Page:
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Overcoming the ‘Locker Room Mentality’: A Conversation with a Spine Surgeon

Dr. Jessica Shellock says the industry still has its fair share of gender issues, but she is hopeful about more diversity.
By Kelsey J. Vanderschoot |
Dr. Jessica Shellock

Despite women comprising more than half of all medical school admissions according to the Association for American Medical colleges — an improvement from years prior — most still steer clear of the operating room. Recent reports suggest women make up less than a quarter of surgeons in ten different specialties and outnumber male surgeons only in obstetrics and gynecology. Orthopedics is the least diverse surgical specialty in terms of gender — only 5.3 percent of orthopedic surgeons are women.

Dr. Jessica Shellock is part of that five percent. A spinal surgeon at Texas Back Institute, Dr. Shellock has had to navigate her fair share of stereotyping and gender differences throughout her medical training and practice. Even now — as she successfully performs minimally invasive disc replacement, motion preservation, and spinal fusion surgeries — her patients often mistake her for a nurse or PA.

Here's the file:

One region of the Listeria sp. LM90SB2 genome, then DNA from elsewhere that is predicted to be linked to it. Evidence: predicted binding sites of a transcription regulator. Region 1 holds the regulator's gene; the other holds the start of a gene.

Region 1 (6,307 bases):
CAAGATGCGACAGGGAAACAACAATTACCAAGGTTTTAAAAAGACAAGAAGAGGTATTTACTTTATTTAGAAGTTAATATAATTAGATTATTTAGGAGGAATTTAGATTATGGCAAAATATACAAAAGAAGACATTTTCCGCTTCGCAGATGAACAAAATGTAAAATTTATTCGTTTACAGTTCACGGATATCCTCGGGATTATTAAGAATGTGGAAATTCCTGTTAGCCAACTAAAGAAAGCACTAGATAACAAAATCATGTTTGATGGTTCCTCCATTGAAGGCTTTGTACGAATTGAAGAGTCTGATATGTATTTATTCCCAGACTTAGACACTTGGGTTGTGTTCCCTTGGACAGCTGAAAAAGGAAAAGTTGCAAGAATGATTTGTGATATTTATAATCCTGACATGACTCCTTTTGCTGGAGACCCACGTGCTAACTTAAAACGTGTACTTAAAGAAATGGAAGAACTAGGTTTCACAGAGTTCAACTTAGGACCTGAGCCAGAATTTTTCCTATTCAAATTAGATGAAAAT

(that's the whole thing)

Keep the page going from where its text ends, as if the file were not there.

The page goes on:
Below, we share some of Dr. Shellock’s thoughts on the future of diversity in spinal surgery, the procedures and technology to come, and her experiences as a minority member of a male-dominated field.

You have training from Chapel Hill, University of Florida, and then you did your fellowship at Texas Back Institute. What was your training like as a woman moving through a heavily male-dominated field at those places?

As a female in a field where it is mostly male-dominated, I’ve had the fortunate experience that most of my male colleagues throughout have been just cool people. It really wouldn’t have mattered to me whether they were a guy or girl. I like them. One of the ways where I think it really comes into play is that in a lot of specialties where it’s predominantly male oriented, there’s a certain networking and collegiality amongst the guys — kind of like that locker room mentality — and it’s a little bit different being a female in that arena. It’s not like we’re all going to go hang out and go to the bar together and go play golf together. You definitely feel that you’re a little bit on your own. And that’s not always a bad thing. I think that if you’re challenged, it helps you to grow to become stronger.

On the on the other side of things, as a female I think many women are just really good at multitasking. Right? And it always comes into play [in] the whole life-work balance. I have two young children, there’s always that element of how do you do it all? Right? And I think that as women, we kind of put that pressure on ourselves a little more because it kind of is there — spoken or unspoken. So, I just think that you need perspective to realize that you can do all these things. You might have to give here or there a little bit, but at the end of the day, you can still make it work.”

Have there ever been any moments in particular or any of the environments that you’ve been in during your training where you’ve had to really adapt your approach with a coworker or with a patient because of your gender?